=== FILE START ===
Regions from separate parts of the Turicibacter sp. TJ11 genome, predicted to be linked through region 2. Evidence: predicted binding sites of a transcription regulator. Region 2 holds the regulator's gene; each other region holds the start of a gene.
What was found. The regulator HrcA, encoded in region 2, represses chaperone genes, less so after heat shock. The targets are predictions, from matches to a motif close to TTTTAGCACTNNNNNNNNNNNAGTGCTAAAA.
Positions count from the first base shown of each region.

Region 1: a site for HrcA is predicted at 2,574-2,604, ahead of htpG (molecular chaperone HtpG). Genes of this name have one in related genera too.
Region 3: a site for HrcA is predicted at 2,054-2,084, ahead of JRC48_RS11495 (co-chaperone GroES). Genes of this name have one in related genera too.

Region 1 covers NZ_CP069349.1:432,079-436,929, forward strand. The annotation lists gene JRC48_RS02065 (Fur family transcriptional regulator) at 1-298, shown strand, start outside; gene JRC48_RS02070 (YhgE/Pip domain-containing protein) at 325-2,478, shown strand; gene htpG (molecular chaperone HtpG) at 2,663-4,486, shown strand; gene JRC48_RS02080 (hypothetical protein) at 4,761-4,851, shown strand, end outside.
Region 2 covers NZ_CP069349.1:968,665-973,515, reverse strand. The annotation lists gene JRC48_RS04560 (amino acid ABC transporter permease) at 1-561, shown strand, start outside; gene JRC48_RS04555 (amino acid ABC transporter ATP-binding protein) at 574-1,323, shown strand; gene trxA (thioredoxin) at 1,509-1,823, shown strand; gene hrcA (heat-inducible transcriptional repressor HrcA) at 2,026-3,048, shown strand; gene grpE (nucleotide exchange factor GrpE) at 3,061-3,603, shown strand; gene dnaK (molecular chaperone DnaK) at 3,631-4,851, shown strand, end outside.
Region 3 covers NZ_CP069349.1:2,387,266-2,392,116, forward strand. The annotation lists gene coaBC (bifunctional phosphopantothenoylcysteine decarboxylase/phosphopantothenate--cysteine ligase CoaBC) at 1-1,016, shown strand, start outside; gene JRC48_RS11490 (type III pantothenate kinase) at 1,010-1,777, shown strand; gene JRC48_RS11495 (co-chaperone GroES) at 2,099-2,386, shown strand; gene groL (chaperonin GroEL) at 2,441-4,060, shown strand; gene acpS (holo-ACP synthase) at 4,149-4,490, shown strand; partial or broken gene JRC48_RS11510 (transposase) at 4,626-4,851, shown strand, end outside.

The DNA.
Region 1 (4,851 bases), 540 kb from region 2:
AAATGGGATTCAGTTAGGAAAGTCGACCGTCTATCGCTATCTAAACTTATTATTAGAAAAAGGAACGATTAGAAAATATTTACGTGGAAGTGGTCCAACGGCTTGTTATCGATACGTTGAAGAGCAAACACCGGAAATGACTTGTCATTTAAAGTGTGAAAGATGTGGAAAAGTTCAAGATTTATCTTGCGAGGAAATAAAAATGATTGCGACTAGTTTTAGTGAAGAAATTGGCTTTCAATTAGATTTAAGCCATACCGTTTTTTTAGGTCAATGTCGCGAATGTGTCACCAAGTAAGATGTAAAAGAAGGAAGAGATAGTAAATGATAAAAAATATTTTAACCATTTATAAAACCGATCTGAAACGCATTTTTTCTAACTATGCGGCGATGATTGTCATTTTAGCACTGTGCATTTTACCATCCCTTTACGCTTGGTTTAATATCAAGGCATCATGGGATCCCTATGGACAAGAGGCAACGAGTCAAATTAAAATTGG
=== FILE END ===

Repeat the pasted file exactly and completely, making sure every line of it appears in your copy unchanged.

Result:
Regions from separate parts of the Turicibacter sp. TJ11 genome, predicted to be linked through region 2. Evidence: predicted binding sites of a transcription regulator. Region 2 holds the regulator's gene; each other region holds the start of a gene.
What was found. The regulator HrcA, encoded in region 2, represses chaperone genes, less so after heat shock. The targets are predictions, from matches to a motif close to TTTTAGCACTNNNNNNNNNNNAGTGCTAAAA.
Positions count from the first base shown of each region.

Region 1: a site for HrcA is predicted at 2,574-2,604, ahead of htpG (molecular chaperone HtpG). Genes of this name have one in related genera too.
Region 3: a site for HrcA is predicted at 2,054-2,084, ahead of JRC48_RS11495 (co-chaperone GroES). Genes of this name have one in related genera too.

Region 1 covers NZ_CP069349.1:432,079-436,929, forward strand. The annotation lists gene JRC48_RS02065 (Fur family transcriptional regulator) at 1-298, shown strand, start outside; gene JRC48_RS02070 (YhgE/Pip domain-containing protein) at 325-2,478, shown strand; gene htpG (molecular chaperone HtpG) at 2,663-4,486, shown strand; gene JRC48_RS02080 (hypothetical protein) at 4,761-4,851, shown strand, end outside.
Region 2 covers NZ_CP069349.1:968,665-973,515, reverse strand. The annotation lists gene JRC48_RS04560 (amino acid ABC transporter permease) at 1-561, shown strand, start outside; gene JRC48_RS04555 (amino acid ABC transporter ATP-binding protein) at 574-1,323, shown strand; gene trxA (thioredoxin) at 1,509-1,823, shown strand; gene hrcA (heat-inducible transcriptional repressor HrcA) at 2,026-3,048, shown strand; gene grpE (nucleotide exchange factor GrpE) at 3,061-3,603, shown strand; gene dnaK (molecular chaperone DnaK) at 3,631-4,851, shown strand, end outside.
Region 3 covers NZ_CP069349.1:2,387,266-2,392,116, forward strand. The annotation lists gene coaBC (bifunctional phosphopantothenoylcysteine decarboxylase/phosphopantothenate--cysteine ligase CoaBC) at 1-1,016, shown strand, start outside; gene JRC48_RS11490 (type III pantothenate kinase) at 1,010-1,777, shown strand; gene JRC48_RS11495 (co-chaperone GroES) at 2,099-2,386, shown strand; gene groL (chaperonin GroEL) at 2,441-4,060, shown strand; gene acpS (holo-ACP synthase) at 4,149-4,490, shown strand; partial or broken gene JRC48_RS11510 (transposase) at 4,626-4,851, shown strand, end outside.

The DNA.
Region 1 (4,851 bases), 540 kb from region 2:
AAATGGGATTCAGTTAGGAAAGTCGACCGTCTATCGCTATCTAAACTTATTATTAGAAAAAGGAACGATTAGAAAATATTTACGTGGAAGTGGTCCAACGGCTTGTTATCGATACGTTGAAGAGCAAACACCGGAAATGACTTGTCATTTAAAGTGTGAAAGATGTGGAAAAGTTCAAGATTTATCTTGCGAGGAAATAAAAATGATTGCGACTAGTTTTAGTGAAGAAATTGGCTTTCAATTAGATTTAAGCCATACCGTTTTTTTAGGTCAATGTCGCGAATGTGTCACCAAGTAAGATGTAAAAGAAGGAAGAGATAGTAAATGATAAAAAATATTTTAACCATTTATAAAACCGATCTGAAACGCATTTTTTCTAACTATGCGGCGATGATTGTCATTTTAGCACTGTGCATTTTACCATCCCTTTACGCTTGGTTTAATATCAAGGCATCATGGGATCCCTATGGACAAGAGGCAACGAGTCAAATTAAAATTGG